DUNEDIN, Fla. (FOX 13) - Baseball is much more than a sport for Tyler Nolan. It's therapy.
"Being with them is the best memory I have right now," he said.
Tyler, or "Tyno" as he's known around Dunedin High School, is an assistant manager for the Dunedin Falcons. He was born with neurofibromatosis, a genetic disorder that causes tumors to form on nerve tissue. Last month, he underwent surgery for a brain tumor.
"Where it's located at is in the middle of the brain, connected to the brain stem," said James Nolan, Tyler's father. "Worst possible place you could ever have one."
Weeks after the surgery, he returned to the field, and for the next 18 months, Tyno will get chemotherapy treatments to shrink and hopefully kill off the rest of the tumor. In the meantime, he'll be on the field, where he feels most at home.
"They're like my brothers, so they treat me like a brother," Tyler said.
"It's the kind of thing, we treat him as one of us," said senior shortstop Ray Sass. "He's a brother to us. He's out here yelling at us, getting us fired up, giving us pregame speeches. He's just kind of our go-to guy in the dugout."
Tyno's story has resonated with the team and the Dunedin community. Head coach Ron Sexton even had "Tyno-mite" shirts made for everyone on the team.
"People ask me all the time because Tyno's been so popular, 'Is Tyno on your team?' No, he's not. He is our team," Sexton explained.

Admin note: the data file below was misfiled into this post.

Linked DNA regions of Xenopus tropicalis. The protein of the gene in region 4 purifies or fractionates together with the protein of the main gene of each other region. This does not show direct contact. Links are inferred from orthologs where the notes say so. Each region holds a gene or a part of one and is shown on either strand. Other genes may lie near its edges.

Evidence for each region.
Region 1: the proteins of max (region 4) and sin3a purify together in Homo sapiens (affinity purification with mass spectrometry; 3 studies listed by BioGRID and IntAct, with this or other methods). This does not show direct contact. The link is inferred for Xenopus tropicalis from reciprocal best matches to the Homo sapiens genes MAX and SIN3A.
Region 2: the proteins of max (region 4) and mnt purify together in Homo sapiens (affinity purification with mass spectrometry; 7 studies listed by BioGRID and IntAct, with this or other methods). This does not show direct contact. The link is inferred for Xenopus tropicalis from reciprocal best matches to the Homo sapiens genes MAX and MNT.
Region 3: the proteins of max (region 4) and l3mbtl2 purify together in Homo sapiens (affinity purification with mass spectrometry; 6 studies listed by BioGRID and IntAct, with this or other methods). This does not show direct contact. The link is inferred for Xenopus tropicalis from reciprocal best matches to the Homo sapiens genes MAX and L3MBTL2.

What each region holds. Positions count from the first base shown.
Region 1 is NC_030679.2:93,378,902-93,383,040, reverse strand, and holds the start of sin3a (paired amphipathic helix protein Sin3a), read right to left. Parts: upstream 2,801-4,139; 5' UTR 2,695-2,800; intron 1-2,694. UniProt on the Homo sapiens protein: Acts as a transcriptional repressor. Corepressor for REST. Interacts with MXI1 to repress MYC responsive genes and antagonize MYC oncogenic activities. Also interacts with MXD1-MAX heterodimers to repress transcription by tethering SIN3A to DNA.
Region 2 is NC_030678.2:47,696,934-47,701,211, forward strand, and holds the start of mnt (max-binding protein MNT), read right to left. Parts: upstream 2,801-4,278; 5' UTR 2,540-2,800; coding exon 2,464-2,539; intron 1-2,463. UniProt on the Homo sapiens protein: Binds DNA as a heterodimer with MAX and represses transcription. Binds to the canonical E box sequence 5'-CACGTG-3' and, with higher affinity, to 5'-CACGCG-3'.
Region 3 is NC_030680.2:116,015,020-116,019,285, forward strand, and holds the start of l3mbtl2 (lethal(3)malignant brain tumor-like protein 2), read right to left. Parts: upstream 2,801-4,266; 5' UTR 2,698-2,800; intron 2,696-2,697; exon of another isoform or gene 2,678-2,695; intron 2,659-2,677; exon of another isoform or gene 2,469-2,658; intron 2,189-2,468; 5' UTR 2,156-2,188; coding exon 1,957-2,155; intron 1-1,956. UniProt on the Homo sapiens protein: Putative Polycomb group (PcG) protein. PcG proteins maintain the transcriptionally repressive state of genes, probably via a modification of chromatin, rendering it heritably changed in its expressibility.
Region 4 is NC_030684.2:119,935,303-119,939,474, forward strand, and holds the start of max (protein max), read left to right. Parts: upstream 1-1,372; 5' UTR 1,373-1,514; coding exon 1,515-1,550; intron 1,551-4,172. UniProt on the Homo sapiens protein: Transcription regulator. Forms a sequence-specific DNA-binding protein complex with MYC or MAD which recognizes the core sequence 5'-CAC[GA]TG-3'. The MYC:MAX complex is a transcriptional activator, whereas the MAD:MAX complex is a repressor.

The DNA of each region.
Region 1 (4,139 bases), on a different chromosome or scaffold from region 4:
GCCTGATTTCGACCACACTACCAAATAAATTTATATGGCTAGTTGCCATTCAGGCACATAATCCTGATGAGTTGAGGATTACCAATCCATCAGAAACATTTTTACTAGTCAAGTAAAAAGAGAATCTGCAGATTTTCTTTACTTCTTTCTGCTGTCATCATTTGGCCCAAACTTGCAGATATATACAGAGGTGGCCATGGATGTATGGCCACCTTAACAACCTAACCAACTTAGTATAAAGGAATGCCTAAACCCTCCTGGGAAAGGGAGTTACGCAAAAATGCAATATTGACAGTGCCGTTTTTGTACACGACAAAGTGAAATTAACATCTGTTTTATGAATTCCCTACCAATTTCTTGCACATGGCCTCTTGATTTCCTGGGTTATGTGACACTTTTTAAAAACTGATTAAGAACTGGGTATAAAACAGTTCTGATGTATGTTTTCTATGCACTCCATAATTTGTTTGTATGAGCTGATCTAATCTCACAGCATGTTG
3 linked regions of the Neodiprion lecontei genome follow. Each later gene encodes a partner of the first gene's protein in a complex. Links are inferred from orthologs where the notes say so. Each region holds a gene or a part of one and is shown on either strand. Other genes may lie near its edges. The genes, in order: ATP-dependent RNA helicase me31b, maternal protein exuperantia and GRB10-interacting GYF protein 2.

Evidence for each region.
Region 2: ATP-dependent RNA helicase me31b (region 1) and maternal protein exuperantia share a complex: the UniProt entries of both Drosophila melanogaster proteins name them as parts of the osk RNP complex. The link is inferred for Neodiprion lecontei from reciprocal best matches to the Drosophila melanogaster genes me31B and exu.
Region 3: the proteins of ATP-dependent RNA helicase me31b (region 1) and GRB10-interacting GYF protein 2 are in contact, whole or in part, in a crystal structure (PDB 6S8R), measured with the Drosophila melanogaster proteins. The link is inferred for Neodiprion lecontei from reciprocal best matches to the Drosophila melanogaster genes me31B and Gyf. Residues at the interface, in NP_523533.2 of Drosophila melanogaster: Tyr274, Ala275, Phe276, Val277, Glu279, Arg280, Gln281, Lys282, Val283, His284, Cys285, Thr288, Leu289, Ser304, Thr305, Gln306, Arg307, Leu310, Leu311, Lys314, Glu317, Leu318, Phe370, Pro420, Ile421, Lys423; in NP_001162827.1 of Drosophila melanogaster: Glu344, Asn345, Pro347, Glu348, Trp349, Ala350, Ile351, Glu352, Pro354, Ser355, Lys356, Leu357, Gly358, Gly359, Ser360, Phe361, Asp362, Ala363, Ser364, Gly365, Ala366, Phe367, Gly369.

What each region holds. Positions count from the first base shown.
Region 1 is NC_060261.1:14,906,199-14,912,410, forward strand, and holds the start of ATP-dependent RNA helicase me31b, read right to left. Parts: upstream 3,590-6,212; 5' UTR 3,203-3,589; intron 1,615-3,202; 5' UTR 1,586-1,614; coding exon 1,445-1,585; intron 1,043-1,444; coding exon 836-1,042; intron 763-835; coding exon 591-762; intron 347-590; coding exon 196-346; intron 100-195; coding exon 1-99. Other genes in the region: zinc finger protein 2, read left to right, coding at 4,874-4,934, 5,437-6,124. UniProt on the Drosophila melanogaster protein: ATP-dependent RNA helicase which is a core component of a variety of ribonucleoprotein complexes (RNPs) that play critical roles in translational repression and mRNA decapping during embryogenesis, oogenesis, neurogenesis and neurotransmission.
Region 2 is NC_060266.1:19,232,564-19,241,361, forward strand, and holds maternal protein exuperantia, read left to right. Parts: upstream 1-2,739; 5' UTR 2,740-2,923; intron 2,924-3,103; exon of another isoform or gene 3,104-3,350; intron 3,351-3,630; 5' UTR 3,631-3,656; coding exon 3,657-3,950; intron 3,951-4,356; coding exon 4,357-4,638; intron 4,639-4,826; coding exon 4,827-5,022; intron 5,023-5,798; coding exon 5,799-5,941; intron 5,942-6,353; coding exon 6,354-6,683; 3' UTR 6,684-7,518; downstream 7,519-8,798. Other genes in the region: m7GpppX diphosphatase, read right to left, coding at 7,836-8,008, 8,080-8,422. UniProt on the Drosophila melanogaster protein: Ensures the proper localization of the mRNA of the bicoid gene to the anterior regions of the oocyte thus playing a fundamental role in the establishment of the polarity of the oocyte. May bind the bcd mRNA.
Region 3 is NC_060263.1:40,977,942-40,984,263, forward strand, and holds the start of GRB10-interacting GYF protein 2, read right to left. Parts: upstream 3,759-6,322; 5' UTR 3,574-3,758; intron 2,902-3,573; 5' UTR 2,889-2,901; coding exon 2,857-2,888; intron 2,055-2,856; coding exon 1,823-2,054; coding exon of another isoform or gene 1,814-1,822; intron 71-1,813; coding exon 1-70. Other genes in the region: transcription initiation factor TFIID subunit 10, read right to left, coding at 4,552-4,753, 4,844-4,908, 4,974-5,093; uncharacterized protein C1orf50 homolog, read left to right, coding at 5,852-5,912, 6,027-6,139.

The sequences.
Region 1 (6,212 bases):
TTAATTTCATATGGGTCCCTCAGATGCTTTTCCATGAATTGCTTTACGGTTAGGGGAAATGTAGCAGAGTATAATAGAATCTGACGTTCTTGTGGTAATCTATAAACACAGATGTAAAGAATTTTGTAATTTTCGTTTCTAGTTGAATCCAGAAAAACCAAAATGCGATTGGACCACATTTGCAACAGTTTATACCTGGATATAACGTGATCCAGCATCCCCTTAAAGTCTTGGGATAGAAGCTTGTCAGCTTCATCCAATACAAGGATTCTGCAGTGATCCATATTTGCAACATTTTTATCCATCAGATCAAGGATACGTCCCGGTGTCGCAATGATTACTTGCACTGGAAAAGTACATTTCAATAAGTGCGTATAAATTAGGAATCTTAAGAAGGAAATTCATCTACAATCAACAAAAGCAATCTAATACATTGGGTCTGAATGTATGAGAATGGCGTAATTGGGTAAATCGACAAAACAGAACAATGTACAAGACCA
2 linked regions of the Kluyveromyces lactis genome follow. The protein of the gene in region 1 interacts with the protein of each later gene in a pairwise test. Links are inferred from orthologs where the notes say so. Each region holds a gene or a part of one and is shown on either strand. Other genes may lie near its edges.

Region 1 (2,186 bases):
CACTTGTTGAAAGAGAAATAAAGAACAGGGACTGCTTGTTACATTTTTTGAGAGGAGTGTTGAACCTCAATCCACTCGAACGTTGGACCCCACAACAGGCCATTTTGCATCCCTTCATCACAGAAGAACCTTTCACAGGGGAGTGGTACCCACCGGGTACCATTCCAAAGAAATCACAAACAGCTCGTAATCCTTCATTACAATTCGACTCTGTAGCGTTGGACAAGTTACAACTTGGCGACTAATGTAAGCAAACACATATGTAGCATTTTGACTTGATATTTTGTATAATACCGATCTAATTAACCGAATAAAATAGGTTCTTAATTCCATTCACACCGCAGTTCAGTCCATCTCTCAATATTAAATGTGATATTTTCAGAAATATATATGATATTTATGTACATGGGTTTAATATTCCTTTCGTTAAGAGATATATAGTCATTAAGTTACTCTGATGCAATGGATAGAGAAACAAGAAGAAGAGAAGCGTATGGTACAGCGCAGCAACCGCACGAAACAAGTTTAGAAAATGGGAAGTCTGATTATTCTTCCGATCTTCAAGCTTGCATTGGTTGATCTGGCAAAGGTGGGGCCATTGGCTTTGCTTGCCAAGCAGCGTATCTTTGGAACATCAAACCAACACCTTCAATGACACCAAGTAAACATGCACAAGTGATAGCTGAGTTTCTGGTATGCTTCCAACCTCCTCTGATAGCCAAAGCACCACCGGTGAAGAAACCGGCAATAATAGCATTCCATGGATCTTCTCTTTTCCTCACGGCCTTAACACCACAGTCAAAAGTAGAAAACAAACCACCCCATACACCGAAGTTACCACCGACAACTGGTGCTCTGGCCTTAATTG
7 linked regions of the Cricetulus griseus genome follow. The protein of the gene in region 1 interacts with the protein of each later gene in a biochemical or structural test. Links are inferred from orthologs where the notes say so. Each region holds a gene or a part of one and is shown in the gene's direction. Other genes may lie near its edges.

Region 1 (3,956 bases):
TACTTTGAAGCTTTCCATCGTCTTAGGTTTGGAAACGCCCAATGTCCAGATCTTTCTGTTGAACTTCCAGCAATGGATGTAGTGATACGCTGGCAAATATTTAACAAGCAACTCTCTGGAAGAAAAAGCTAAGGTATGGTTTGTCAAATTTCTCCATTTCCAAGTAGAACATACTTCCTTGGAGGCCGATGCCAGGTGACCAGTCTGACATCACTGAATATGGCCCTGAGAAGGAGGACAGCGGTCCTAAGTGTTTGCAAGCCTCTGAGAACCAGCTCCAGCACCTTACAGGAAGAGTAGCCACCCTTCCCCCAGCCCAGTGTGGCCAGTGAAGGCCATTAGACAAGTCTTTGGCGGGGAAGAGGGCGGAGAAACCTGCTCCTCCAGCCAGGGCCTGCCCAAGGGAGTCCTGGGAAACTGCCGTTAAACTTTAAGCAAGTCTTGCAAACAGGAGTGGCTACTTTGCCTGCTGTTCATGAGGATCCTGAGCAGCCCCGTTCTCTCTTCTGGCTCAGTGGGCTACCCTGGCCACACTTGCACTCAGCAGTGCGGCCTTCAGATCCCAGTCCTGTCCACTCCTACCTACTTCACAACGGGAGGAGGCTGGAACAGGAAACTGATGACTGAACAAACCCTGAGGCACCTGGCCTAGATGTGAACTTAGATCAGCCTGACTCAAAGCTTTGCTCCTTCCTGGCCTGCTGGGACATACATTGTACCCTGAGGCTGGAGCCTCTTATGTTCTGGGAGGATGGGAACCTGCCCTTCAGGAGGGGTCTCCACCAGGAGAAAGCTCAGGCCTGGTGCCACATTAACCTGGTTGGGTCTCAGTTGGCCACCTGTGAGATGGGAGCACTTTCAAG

When he takes the field, Tyler's only focus is baseball.
"This is therapy," his father said. "I mean, this is the best kind of therapy you could ever get. This team has done so much for him... Without this team, I don't know where Tyler would be, to be honest with you. I mean, he really loves this game."
"He's been an inspiration to us," Sexton said. "I think our kids see what he's gone through and if they think, 'Man, I went 0-for-4 and I struck out two times,' that pales in comparison to what he's gone through."
Tyler's willpower to be out there with his "brothers" is what keeps him going.
"I'm hoping we go all the way to states this year," he said. "I will travel with them to states."
"We play for him, and we want to go out and win everything for him," said junior infielder, Adam Johnson.
He inspires the Falcons on the field, but perhaps the biggest lesson he teaches them is from the battle he faces off of it.
"You just gotta keep going, that's it," he said.